I have a special love for epic fantasy. It is far from being the only genre I enjoy, but having started at an early age with Greek mythology before moving on to the Hobbit and The Lord of the Rings, I enjoy the stirrings of innocence and nostalgia that follows from simply reading a good fantasy yarn. That being said, there is an over-abundance of poorly written fantasy, suffering from either weak rehashing or the obvious sprinkling of Middle-Age European culture over the story's already watered-down plot as an attempt at world-building. The Lord of the Rings succeeds on both fronts. It was highly original and J.R.R. Tolkien is one of the best world-builders, period. Much of what allows the reader to enter the world of Middle Earth comes from Tolkien's copious notes on the history and culture of Middle Earth and the races that inhabit it. Whole languages were created and over a dozen books have since been published by his son Christopher, from his abundant notes including The Silmarillion and The Book of Lost Tales. This documentation of "history" continues to lend realism and gravitas to the Peter Jackson-helmed Rings and Hobbit movies. This level of world-building is so tied to the fantasy genre that to describe a fantasy novel as epic is redundant. Fantasy novels are sprawling by nature. Generally the only short fantasy novels (let us say, less than 400 pages) exist as sequels. This is also a characteristic of fantasy novels. A grand story is played out over multiple volumes of books, possibly ending up at many thousands of pages long.
The longest fantasy epic I have ever discovered to maintain a cohesive, unbroken plot culminates in the 14th volume, A Memory of Light, and still manages to end up at 909 pages in length, hardcover. Of course, with such immense sprawl, the length of the series, named The Wheel of Time, is also usually its single greatest criticism. It has received this criticism since the sixth volume, even though as an avid fan of the whole series I look back on that point of the story as still the beginning to a great deal. Still, there is one volume that I will never read again. Most major plot threads in it are agonizingly slow or stop altogether, and instead we spend an entire novel on a small sub-plot involving kidnapping and court-machinations, and characters we barely know or care about. Of course, this was close to the end of the author Robert Jordan's life. That's right, the author never finished the story and Robert Jordan was just a nom de plume. It died along with the man, James Oliver Rigney, on September 16th, 2007. He had been suffering from terminal heart disease, cardiac amyloidosis.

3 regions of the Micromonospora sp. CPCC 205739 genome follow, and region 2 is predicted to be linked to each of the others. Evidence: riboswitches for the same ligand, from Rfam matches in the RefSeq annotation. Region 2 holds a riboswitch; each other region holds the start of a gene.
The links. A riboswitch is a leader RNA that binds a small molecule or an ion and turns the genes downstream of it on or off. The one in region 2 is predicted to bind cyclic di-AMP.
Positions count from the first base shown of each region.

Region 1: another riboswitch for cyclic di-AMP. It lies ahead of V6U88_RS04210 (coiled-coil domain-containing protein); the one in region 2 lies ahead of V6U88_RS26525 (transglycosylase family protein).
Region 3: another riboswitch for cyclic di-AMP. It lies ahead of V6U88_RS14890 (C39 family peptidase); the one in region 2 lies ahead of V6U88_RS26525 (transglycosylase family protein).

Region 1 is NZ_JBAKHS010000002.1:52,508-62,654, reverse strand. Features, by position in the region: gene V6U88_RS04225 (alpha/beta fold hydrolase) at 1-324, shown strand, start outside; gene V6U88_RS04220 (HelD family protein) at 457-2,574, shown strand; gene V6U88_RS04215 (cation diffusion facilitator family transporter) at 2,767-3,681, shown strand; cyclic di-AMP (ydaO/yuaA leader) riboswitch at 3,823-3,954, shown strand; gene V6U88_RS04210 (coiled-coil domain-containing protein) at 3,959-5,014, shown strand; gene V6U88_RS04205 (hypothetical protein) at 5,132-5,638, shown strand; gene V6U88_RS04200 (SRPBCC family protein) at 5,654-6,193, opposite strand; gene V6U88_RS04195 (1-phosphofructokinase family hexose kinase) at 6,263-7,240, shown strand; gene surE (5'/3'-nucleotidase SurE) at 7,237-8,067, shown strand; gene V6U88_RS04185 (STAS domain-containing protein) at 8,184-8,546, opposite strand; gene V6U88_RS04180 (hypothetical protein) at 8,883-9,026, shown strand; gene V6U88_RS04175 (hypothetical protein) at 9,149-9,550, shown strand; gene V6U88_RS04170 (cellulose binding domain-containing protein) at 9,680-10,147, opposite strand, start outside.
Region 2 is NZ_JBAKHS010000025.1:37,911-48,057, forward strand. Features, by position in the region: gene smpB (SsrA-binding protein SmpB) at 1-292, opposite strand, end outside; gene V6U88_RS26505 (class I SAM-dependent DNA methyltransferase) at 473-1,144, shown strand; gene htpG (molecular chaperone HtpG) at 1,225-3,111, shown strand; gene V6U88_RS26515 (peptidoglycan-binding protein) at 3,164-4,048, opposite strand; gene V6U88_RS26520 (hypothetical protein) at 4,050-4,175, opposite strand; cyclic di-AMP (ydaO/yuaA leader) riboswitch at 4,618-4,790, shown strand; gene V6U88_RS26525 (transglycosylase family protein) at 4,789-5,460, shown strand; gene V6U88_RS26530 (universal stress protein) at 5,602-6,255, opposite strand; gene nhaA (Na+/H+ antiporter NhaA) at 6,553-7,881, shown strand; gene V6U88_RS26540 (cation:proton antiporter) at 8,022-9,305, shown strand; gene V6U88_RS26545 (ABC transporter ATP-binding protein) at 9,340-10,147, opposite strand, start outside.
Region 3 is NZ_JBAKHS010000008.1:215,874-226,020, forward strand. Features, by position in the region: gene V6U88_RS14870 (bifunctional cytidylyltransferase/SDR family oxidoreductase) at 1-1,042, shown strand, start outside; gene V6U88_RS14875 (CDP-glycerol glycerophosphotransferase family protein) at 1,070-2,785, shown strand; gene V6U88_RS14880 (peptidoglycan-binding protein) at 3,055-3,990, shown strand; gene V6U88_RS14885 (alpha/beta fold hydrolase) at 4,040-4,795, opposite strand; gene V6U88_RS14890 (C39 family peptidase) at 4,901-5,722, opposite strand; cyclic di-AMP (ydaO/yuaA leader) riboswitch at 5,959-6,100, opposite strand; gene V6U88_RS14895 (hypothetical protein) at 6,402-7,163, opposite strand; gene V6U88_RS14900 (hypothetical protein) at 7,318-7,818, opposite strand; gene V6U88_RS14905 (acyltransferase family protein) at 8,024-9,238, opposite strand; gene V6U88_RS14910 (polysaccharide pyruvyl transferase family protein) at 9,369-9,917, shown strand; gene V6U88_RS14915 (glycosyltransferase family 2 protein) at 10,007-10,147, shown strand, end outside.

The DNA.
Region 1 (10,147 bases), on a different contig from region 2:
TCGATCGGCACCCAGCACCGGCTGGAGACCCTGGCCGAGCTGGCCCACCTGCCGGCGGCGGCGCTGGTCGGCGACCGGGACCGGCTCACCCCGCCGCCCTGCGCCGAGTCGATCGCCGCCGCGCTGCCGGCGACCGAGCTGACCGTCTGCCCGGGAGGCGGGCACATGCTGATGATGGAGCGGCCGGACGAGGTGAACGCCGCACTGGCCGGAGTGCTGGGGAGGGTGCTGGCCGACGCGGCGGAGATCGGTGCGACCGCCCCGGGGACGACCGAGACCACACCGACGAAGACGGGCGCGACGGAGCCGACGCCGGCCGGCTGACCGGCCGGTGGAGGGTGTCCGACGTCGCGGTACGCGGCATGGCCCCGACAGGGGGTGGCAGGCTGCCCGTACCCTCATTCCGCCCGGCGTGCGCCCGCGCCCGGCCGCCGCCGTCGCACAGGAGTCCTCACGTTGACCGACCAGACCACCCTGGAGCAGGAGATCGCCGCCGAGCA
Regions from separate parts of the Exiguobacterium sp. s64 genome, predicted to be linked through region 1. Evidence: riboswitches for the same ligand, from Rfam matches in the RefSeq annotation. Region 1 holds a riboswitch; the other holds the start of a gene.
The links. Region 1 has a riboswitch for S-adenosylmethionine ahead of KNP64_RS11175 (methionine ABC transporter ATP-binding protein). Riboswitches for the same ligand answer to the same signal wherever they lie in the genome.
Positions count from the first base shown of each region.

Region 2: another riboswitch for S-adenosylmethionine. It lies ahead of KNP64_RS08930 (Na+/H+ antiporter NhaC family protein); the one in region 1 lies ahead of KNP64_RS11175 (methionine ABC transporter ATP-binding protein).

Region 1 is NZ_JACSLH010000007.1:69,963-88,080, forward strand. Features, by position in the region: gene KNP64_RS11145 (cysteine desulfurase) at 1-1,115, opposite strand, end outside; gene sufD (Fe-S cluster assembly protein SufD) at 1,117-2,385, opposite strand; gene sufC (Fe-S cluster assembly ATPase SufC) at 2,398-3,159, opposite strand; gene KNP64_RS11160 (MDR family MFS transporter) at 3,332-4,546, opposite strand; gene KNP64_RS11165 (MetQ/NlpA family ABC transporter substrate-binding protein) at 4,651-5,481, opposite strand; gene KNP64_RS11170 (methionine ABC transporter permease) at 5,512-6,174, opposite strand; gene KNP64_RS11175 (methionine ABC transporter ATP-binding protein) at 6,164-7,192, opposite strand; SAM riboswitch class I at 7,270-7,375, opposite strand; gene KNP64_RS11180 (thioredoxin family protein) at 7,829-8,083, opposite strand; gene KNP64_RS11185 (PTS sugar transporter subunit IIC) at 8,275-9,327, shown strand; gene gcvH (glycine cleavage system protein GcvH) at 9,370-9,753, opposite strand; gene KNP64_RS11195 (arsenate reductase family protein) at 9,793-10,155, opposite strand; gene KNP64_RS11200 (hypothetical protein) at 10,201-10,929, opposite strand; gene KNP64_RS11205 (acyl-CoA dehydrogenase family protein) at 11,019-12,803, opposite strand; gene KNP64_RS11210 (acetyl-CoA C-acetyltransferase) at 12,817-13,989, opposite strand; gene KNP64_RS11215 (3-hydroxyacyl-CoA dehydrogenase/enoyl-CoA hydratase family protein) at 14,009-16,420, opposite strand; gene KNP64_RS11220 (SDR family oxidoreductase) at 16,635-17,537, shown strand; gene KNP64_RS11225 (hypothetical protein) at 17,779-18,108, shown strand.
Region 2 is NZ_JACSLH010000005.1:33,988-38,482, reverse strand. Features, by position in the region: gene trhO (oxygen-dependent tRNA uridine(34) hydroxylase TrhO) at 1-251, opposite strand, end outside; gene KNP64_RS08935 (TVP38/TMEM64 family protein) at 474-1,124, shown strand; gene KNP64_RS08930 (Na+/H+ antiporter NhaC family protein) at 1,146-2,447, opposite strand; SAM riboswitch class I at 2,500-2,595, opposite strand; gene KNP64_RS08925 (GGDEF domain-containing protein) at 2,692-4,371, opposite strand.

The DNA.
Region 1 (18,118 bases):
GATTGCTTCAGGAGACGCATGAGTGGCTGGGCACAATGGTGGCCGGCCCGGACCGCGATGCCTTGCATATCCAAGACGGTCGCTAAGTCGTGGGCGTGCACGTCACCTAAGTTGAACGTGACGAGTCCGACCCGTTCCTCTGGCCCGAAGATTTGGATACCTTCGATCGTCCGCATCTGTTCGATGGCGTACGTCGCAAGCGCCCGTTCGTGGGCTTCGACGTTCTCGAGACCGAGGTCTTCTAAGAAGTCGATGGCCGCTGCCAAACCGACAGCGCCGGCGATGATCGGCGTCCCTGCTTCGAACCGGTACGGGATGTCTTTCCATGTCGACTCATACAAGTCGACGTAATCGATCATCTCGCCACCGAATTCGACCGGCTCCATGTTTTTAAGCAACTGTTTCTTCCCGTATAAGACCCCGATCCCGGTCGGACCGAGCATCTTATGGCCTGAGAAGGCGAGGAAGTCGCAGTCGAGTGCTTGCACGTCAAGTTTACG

This was a huge blow to Rigney's fans across the globe. Many of us had grown up reading these novels, eagerly awaiting each new volume for a year or two after devouring the then current volume within days of its release. I have been involved with this story for twenty years, getting others to read and love it as I have. Often it is their first exposure to fantasy. The Wheel of Time FAQ, lovingly maintained by fans, is many hundreds of pages long and contains information about each of the characters, creatures, plot threads, and many theories on what is to happen in the future of the series. But that future is now. The torch was passed to Brandon Sanderson, who was picked by Rigney's wife Harriet McDougal. She also was the editor for the entire series. While of course there was trepidation among fans at this new author's ability to finish the series, he had help in the form of copious written notes, recordings, and sometimes even completely written chapters, as well as Harriet herself. Rigney had often said that he knew what the ending was to be before he had even started to write the beginning. We did not need to worry.
Sanderson finished the series in three more novels, and was wildly successful at completing such a difficult task, though it was also a labor of love for the longtime fan. Books 8 through 14 reached number one on the New York Times Best Seller list, a testament to both men's passion for finishing the story right. I read the final chunk of story riding a sea of emotion. It is said, all good things must come to an end, and as I closed the last book A Memory of Light, Rigney's own words rang true in my head. "There are neither beginnings nor endings to the Wheel of Time, but it was an ending." And so it was not simply the end of a novel or a story, but an end to a chapter of my life, 20 years long.
Trying to add a plot summary for something like this would be a ridiculous endeavor. Suffice it to say that The Wheel of Time is a traditional good versus evil story, light vs the dark, The Creator versus The Dark One. There are whispers of a messiah figure, the Creator's champion, a man who commands awe and terror. The Dragon is to be reborn. Read from The Eye of the World to A Memory of Light and rediscover what the word epic really means.
And it came to pass in those days, as it had come before and would come again, that the Dark lay heavy on the land and weighed down the hearts of men, and the green things failed, and hope died. And men cried out to the Creator, saying, O Light of the Heavens, Light of the World, let the Promised One be born of the mountain, according to the prophecies, as he was in ages past and will be in ages to come. Let the Prince of the Morning sing to the land that green things will grow and the valleys give forth lambs. Let the arm of the Lord of the Dawn shelter us from the Dark, and the great sword of justice defend us. Let the Dragon ride again on the winds of time.
- from Charal Drianaan te Calamon,
The Cycle of the Dragon.
Author unknown, the Fourth Age.